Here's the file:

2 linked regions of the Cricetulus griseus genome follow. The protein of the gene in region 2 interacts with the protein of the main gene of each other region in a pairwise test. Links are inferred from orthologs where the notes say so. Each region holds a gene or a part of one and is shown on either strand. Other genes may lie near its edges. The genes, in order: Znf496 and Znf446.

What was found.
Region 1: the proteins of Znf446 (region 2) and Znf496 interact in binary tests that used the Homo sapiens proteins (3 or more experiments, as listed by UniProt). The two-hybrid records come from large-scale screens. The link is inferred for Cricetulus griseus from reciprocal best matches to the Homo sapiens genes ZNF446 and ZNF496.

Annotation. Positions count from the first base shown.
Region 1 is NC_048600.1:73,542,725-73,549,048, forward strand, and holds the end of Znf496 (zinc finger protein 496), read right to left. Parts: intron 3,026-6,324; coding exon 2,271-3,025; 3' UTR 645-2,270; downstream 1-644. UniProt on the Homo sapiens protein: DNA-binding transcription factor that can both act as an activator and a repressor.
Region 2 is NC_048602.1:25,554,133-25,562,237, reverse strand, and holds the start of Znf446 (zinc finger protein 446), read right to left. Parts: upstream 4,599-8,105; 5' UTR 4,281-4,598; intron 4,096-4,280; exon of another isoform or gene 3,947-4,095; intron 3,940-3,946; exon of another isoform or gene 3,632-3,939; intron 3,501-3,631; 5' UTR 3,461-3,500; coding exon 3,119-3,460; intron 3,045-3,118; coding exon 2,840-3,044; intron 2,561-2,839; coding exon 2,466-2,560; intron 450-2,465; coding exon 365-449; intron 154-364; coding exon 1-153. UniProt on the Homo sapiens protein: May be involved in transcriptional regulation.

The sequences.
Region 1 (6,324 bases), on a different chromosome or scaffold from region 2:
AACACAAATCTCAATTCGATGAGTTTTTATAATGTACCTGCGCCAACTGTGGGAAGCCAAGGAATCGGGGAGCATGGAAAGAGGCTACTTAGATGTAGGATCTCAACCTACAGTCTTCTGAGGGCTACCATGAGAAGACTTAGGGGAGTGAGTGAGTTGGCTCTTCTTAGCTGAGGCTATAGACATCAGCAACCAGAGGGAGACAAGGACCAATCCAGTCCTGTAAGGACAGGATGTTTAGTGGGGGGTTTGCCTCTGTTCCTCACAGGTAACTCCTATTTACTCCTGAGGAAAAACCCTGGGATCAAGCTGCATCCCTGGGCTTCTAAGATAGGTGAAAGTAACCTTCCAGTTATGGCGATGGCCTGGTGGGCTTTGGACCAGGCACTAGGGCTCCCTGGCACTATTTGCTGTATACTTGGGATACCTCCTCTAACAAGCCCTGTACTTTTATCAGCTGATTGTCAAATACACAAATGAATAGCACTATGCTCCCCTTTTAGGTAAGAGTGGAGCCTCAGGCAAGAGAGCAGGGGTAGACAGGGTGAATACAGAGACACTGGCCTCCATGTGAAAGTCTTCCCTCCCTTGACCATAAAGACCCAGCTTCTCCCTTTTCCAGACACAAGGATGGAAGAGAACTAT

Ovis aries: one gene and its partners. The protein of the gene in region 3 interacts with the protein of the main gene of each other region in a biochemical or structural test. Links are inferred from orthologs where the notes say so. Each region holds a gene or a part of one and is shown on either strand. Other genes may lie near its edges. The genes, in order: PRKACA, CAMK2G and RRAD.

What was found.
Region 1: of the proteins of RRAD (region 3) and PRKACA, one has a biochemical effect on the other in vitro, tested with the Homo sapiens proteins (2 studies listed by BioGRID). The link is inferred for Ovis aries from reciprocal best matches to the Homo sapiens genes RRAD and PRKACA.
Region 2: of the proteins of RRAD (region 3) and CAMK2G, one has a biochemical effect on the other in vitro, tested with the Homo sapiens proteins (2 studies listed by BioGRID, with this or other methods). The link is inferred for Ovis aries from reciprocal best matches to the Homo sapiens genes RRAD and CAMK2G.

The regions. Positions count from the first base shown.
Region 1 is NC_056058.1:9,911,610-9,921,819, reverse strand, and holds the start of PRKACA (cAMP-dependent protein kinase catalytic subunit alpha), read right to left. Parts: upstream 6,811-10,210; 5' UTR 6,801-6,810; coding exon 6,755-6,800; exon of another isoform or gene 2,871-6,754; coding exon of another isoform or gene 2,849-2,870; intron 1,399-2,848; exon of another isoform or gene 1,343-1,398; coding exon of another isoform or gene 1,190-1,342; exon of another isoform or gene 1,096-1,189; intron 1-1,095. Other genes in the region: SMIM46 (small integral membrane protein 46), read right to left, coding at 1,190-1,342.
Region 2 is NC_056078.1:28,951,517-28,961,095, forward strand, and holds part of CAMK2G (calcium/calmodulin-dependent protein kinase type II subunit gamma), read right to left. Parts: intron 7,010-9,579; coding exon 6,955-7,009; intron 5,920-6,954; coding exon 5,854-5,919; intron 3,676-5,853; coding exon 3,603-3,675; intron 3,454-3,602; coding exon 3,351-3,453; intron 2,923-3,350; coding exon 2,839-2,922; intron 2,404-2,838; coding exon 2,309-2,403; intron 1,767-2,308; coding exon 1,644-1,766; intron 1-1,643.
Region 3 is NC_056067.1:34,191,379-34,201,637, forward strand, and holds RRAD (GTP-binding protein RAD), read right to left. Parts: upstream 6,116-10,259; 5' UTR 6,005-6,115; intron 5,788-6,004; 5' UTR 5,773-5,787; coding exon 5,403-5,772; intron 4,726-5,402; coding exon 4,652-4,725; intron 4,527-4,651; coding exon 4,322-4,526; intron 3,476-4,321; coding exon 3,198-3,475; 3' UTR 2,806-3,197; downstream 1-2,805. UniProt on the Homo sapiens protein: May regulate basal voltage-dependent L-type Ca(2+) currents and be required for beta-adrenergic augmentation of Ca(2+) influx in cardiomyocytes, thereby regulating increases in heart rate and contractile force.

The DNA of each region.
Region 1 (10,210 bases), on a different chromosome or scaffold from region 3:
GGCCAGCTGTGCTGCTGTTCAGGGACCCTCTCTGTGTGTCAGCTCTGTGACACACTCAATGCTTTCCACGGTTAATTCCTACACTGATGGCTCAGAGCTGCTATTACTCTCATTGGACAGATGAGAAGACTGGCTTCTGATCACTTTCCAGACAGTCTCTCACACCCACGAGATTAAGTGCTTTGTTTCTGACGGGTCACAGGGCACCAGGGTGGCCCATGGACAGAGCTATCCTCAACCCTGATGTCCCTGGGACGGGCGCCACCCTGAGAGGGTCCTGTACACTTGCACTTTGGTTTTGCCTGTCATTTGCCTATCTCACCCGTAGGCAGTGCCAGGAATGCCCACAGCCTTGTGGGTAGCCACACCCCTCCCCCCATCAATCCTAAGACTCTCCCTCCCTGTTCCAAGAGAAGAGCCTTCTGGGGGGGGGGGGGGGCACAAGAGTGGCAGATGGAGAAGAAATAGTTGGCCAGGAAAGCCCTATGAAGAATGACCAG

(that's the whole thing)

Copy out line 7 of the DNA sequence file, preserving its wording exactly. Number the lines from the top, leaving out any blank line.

The sequences.